As soon as they heard I was moving back to Tallinn, those who know what I love to eat asked me: “so, will you get to eat a lot of fresh fish?” And, indeed, one would think that living on the shores of the Baltic Sea in a neighborhood called Kalamaja (Fish House) that a good piece of fresh fish wouldn’t be that hard to find. Ah, if only that were true!
Not only has the Baltic been completely overfished, back in Soviet times the sea became Leningrad’s sewer. Imagine raw sewage and industrial waste from a city of more than six million people being dumped into a body of water which only rarely drains out into the Atlantic through the narrow Kattegat or Danish Straits. While a lot of work has been done over the last two decades to reduce the amount of waste being dumped into the sea by the 15 million people who live along its shores – plus the 70 million more across its drainage basin, the Baltic Sea is still far from teeming with life. Agricultural runoff and the fertilizer from farms is still a major problem.
And while you used to be able to spot the occasional man fishing from one of Tallinn’s piers, that is becoming an increasingly rare sight these days. There’s just nothing much left to catch. As a result, Kalamaja’s one remaining fishing tackle store is usually empty whenever I walk by. Living just a few minutes away from a sea that’s more dead than alive, it’s hard to ignore the impact people are having on our planet. Sadly, it will be many more generations before the Baltic Sea recovers from all the abuse.
Still, if you happen to be in Tallinn on a Saturday morning between 10 AM and 4 PM, do swing by Kalamaja’s Kalaturg (Fish Market) located at Kalasadam (Fish Harbor) to see for yourself what I mean. In a neighborhood named after its fishermen and fish-processing plants, there are fewer than a dozen stalls these days that sell their fish just once a week. And if you ask about the provenance of the fish, you will find out that most of it comes not from the Baltic Sea but either from Estonia’s many lakes and rivers where the water is still alive with life or from the North Sea off the coast of Norway or Scotland.
Long before I lived in Kalamaja, I used to work at another faraway Fish House – the Riva Fish House in Santa Cruz, California – the best seafood restaurant in town. Cooking fish for a living, I quickly learned what fresh fish should smell like: it should smell slightly salty like the sea. If it “smells like fish,” then it is no longer fresh. Before I buy any fish, I always give it the sea smell test. If it fails, I won’t buy it. Sadly, just about the only fish I will end up buying at Kalaturg these days is smoked fish from Lake Peipsi. Don’t know about you, but I prefer my fish hot smoked rather than cold smoked and eel – though expensive – has always been a particular favorite.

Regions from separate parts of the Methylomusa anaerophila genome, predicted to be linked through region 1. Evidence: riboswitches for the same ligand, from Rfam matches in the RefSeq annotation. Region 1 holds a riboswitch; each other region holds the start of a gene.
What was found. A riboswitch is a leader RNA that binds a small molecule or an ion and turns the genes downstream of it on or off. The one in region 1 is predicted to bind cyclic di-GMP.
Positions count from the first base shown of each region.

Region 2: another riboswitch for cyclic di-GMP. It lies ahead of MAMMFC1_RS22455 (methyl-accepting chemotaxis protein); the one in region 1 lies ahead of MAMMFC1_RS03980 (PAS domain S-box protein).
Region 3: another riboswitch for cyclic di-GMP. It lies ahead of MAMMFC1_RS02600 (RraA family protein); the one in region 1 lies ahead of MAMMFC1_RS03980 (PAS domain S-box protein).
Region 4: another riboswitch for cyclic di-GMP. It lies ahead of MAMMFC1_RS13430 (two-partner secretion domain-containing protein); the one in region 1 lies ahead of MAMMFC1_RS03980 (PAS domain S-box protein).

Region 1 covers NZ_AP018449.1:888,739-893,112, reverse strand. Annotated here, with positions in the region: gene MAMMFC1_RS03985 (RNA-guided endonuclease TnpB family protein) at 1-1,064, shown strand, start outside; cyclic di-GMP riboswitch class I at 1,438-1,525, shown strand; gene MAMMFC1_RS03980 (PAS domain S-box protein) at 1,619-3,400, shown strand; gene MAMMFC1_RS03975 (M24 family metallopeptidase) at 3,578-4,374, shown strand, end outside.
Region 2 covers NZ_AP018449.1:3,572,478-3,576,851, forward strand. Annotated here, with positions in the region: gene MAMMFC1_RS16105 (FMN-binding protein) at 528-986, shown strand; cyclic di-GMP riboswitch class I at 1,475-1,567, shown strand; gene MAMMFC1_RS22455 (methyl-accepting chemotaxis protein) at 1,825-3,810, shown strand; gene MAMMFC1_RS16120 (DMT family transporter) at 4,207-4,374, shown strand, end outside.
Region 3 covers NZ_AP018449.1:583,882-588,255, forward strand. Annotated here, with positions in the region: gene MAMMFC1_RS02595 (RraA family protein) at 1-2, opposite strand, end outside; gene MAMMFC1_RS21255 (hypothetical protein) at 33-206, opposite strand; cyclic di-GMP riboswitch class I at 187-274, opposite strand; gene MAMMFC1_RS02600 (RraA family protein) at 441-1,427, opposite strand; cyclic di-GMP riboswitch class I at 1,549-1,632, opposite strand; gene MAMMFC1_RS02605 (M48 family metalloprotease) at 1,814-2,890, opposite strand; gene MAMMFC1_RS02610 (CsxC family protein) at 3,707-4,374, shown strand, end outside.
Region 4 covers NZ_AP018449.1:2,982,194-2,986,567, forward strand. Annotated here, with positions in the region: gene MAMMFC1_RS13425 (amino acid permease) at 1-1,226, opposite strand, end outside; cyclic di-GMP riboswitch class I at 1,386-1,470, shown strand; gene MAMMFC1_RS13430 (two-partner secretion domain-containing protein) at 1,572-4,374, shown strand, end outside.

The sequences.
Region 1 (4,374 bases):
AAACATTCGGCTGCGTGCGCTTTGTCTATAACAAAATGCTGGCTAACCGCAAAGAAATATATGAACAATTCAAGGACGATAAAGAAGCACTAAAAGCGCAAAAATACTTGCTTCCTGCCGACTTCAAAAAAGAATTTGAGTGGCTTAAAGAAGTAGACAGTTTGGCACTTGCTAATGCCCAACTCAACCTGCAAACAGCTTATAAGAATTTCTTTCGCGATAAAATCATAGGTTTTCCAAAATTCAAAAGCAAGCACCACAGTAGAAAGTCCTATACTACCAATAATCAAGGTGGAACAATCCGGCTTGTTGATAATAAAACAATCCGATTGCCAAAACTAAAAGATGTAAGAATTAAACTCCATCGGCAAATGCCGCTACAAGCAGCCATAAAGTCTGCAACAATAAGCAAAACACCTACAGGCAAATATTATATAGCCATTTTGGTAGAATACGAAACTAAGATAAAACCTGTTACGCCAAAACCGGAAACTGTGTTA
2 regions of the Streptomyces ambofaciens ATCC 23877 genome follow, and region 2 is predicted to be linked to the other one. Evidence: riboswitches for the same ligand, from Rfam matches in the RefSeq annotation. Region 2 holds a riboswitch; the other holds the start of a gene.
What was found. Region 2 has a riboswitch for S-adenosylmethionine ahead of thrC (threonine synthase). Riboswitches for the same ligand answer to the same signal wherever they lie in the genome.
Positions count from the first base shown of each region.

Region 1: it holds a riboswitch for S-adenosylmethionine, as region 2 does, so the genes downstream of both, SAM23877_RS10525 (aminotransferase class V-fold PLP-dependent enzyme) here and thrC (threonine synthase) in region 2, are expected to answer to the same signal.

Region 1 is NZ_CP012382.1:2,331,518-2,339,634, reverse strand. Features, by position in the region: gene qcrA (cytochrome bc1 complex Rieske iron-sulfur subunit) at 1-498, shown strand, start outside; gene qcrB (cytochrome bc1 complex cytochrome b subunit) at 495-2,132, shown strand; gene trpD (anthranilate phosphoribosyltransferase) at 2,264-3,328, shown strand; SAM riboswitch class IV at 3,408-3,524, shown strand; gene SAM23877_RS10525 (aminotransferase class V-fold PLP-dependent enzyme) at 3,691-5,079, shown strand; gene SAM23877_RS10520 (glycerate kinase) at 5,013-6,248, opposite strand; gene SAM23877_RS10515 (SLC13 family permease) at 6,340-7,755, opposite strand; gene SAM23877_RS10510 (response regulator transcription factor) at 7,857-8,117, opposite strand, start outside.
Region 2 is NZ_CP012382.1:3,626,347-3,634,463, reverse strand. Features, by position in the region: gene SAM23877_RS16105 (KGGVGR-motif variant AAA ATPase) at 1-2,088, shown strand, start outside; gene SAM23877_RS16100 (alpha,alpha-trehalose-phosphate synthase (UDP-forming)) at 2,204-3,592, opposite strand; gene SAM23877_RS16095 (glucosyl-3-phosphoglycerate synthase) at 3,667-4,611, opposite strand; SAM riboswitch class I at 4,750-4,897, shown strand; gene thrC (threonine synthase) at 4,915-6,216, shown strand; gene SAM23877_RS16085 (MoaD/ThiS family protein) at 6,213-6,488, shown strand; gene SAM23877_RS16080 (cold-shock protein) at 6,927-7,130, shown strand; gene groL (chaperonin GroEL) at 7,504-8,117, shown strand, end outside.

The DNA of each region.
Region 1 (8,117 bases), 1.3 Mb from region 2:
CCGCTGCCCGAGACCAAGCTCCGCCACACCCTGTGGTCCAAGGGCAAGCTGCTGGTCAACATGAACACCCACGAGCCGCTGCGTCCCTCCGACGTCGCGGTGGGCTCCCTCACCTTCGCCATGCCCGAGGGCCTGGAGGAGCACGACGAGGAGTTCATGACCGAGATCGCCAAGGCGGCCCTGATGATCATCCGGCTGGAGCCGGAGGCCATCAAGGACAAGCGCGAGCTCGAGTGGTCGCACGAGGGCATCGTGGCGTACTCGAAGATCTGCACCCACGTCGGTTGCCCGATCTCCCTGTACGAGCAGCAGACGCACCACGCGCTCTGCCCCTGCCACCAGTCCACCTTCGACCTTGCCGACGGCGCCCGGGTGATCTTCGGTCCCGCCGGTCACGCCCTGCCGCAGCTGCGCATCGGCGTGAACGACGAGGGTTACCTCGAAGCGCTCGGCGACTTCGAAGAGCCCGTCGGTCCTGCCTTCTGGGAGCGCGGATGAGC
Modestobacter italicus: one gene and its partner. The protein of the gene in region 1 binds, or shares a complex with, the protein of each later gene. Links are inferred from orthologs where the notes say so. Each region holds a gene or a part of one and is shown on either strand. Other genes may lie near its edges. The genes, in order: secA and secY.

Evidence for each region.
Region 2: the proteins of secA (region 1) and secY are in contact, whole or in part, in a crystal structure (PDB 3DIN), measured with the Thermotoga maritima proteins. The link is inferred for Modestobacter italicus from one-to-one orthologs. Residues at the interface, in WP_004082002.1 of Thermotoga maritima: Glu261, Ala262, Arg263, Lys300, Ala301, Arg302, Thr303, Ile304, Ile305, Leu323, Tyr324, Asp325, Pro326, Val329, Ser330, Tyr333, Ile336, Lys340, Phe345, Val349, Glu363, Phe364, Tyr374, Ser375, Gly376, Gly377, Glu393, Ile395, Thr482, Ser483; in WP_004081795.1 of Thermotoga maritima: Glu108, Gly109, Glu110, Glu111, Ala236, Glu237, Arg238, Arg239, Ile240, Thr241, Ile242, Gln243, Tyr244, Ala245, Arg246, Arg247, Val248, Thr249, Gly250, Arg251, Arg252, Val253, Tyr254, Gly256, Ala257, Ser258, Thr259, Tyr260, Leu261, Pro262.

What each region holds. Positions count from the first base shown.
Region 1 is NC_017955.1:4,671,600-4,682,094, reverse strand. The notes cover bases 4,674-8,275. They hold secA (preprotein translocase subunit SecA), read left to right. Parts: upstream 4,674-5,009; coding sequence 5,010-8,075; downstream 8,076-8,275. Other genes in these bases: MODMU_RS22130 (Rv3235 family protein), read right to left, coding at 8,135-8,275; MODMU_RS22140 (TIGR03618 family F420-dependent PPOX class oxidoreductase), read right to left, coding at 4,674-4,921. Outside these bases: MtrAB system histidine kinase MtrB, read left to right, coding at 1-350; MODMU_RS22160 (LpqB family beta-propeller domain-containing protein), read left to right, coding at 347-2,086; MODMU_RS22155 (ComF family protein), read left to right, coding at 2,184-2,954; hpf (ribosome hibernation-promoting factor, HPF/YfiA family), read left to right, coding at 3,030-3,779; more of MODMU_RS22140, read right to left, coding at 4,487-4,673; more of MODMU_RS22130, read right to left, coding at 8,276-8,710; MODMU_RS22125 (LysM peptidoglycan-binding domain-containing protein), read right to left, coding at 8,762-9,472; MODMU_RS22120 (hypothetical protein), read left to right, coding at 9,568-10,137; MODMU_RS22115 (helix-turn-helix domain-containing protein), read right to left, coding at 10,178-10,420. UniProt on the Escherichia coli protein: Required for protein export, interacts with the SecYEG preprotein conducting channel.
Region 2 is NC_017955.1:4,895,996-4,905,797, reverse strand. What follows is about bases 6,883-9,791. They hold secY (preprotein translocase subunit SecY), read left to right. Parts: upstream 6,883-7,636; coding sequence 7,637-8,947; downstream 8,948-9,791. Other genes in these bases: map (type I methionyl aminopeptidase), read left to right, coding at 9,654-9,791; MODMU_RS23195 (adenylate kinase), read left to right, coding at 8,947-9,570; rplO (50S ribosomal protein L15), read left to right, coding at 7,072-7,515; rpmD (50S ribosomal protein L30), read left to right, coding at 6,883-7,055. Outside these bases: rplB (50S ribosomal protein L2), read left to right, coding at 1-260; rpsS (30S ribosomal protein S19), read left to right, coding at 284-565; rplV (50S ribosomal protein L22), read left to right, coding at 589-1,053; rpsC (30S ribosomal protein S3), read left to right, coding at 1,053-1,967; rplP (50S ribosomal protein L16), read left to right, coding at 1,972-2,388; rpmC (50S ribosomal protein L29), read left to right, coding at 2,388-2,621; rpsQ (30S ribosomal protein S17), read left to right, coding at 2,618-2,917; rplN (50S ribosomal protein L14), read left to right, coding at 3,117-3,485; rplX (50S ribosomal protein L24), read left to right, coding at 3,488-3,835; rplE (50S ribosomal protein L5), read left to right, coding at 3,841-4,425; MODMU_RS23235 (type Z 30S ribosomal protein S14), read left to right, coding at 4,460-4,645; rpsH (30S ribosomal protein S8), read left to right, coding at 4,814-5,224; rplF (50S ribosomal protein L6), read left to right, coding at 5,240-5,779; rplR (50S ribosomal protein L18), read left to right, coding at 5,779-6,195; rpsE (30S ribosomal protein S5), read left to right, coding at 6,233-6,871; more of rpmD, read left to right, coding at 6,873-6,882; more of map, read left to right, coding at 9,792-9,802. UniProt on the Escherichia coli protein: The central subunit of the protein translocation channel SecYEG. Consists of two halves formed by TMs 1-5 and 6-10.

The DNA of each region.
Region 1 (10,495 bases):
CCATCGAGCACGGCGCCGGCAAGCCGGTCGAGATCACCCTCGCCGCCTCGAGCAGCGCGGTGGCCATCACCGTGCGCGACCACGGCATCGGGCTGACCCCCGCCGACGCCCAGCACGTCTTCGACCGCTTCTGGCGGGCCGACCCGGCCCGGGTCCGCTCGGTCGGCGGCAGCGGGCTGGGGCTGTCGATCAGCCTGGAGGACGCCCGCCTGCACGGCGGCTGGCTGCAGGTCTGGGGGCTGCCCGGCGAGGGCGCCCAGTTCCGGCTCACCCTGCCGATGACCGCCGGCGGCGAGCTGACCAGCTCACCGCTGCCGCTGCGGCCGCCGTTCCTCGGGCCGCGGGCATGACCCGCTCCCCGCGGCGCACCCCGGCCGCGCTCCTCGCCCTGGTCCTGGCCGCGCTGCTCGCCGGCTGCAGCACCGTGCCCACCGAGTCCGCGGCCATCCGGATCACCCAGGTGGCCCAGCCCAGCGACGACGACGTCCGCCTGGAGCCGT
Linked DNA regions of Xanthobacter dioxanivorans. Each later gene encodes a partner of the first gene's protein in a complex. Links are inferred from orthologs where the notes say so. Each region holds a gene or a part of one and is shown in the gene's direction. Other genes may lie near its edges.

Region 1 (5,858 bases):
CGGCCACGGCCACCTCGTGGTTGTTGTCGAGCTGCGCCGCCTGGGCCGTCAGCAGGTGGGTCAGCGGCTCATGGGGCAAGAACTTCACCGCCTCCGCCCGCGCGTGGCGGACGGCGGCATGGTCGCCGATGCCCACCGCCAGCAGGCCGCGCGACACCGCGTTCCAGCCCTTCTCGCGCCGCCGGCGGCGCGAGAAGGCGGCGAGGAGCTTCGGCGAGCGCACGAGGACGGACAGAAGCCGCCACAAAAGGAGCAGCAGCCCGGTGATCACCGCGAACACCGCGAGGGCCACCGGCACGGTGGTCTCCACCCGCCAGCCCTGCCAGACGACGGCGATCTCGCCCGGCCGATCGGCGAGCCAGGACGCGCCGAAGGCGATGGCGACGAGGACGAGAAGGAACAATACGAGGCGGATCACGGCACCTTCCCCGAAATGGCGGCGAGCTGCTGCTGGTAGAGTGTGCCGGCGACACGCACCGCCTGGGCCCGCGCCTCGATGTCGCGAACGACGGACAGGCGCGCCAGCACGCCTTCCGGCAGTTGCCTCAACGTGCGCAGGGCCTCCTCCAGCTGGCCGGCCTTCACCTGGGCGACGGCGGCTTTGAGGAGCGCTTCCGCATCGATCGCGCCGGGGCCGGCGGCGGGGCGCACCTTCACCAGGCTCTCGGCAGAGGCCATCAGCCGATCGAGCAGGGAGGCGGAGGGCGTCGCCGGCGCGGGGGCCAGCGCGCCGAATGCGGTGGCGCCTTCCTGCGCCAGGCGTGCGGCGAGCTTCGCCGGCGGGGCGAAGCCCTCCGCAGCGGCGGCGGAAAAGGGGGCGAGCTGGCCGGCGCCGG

When my friends from afar insist on trying fish here in Tallinn, then I’m careful about where I take them. Some of the restaurants I go to when I want some good fresh fish properly cooked include places such as Leib (Black Bread), Moon (Poppy Flower), and Ö (Swedish for Island). If the menu doesn’t say – or the server can’t tell me – where the fish is from, then I won’t order it. Despite the challenges, I’m always on the lookout for any of my favorite local fresh fish including siig (European whitefish), ahven (perch), and koha (zander). Zander, by the way, is often listed on menus here as “pike-perch” which once confused me to no end – until I visited Helsinki’s Natural History Museum and saw that, yes, there really is a third species of fish that is neither pike nor perch but something that could be a cross between the two. When I can’t find fresh wild-caught fish, then I will often settle for local Estonian farmed fish. My Saaremaa friends live right next to Pidula Forell (Pidula Trout Farm) and so I’ve been there several times.
Of course, as I travel around Estonia, I’m always in search of that next golden fish lottery ticket. And if you know what you are looking for and where, you can sometimes be rewarded with a winning fish. Some of my past Estonian winners include: freshly salted raw siig (whitefish) on Vaindloo Island; freshly grilled koha (zander) on Piirissaar Island, freshly cooked silmud (lamprey) overlooking Narva Castle; freshly hot smoked angerjas (eel) on Abruka Island; and freshly cured räim (Baltic herring) on Muhu Island. The little räim, incidentally, is Estonia’s national fish while its similarly-sized relative the kilu (Baltic sprat) is the star of Estonia’s national sandwich – an open-faced slice of (sometimes buttered) black bread topped with egg salad (or hardboiled egg slices) as well as the mandatory kilu before being decorated with some chopped green onion or other fresh and tasty green. Do give one a try.
Given that I’ve tasted how great Estonian fish can be – and that I can imagine what Tallinn’s original Kalaturg (Fish Market) must have been like before World War II, I’m rather sad that I’m unlikely to see the day when the Baltic Sea finally comes back to life ….
Image: A bone fish (carver unknown) purchased at a craft market on Solovki Island in the White Sea.